"Britishness" today

"Britishness" today is sometimes used as a political concept seeking to develop or more often to define what it is to be British. The term is often associated with the British unionist tradition however the term "Unionist" is often associated with Northern Ireland and so "Britishness" is more often used. It can be seen however that Britishness evokes a range of responses and attitudes that make an exact definition elusive. [PDFlink| [ Citizenship and Belonging: What is Britishness?] |597 KiB Ethos, November 2005]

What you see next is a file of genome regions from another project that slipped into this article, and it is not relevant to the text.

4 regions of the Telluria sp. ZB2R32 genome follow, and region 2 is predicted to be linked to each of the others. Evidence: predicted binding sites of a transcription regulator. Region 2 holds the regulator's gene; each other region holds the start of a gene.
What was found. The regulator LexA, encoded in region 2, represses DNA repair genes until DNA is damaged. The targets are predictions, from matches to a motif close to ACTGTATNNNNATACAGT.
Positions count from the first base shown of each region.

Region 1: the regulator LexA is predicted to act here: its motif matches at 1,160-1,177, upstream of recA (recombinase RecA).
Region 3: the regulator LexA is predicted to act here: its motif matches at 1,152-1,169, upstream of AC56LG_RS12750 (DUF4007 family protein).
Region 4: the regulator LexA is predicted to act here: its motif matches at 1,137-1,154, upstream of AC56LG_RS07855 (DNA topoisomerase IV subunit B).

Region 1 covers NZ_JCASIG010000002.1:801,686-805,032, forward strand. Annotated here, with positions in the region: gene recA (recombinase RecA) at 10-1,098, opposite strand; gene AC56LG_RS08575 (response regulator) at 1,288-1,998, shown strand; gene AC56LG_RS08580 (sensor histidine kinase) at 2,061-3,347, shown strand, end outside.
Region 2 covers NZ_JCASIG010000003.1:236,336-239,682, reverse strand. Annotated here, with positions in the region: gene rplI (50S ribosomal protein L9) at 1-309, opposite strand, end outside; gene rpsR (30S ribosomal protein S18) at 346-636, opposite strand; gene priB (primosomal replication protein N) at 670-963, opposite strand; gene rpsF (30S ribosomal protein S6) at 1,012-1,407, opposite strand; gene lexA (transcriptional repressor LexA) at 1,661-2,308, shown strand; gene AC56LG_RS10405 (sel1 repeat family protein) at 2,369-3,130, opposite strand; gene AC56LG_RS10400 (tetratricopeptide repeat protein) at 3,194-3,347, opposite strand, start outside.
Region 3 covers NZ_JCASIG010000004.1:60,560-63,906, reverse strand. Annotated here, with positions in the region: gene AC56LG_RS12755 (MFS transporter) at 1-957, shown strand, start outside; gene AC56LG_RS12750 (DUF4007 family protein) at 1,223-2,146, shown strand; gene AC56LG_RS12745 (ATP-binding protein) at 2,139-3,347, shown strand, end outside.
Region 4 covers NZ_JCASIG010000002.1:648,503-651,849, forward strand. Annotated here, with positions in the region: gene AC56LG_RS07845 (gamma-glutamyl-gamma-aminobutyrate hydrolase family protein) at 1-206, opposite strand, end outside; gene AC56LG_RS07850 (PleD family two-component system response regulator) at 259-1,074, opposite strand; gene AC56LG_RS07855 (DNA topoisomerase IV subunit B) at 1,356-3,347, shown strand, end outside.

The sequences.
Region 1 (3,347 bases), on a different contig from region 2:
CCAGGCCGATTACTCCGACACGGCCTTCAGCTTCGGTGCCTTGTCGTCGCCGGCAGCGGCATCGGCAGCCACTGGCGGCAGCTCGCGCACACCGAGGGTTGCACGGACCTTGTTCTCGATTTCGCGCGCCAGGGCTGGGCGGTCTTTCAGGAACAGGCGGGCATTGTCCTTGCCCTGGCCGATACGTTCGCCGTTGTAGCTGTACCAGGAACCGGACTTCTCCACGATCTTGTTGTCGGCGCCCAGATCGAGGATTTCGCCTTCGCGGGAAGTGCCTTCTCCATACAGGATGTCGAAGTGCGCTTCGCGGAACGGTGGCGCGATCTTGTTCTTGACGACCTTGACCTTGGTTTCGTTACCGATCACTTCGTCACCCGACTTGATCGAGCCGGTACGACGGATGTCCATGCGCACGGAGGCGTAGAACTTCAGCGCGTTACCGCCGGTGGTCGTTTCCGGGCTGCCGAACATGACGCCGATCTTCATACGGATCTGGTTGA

Most recently this concept has been used by Prime Minister Gordon Brown to initiate debate on British identity. [ [ Brown speech promotes Britishness] BBC News, 14 January 2006.] Brown's speech to the Fabian Society's "Britishness Conference" proposed that British values demand a new constitutional settlement and symbols to represent a modern patriotism, including a new youth community service scheme and a "British Day" to celebrate. [ [ The future of Britishness] Fabian Society, 14 January 2006.] He suggested that one focus could be in terms of celebrating the best of the United Kingdom stressing the view that what unites the United Kingdom is stronger than the issues dividing it, such as support in Scotland for Scottish independence, international football loyalties, or growing signs of English revolt against distribution of funds to the Scottish Parliament. One of the central issues identified at the Fabian Society conference was how the English identity fits within the framework of a devolved United Kingdom. Does England require a new constitutional settlement for instance? [ [ New Britishness must resolve the English question] Fabian Society, 14 January 2006]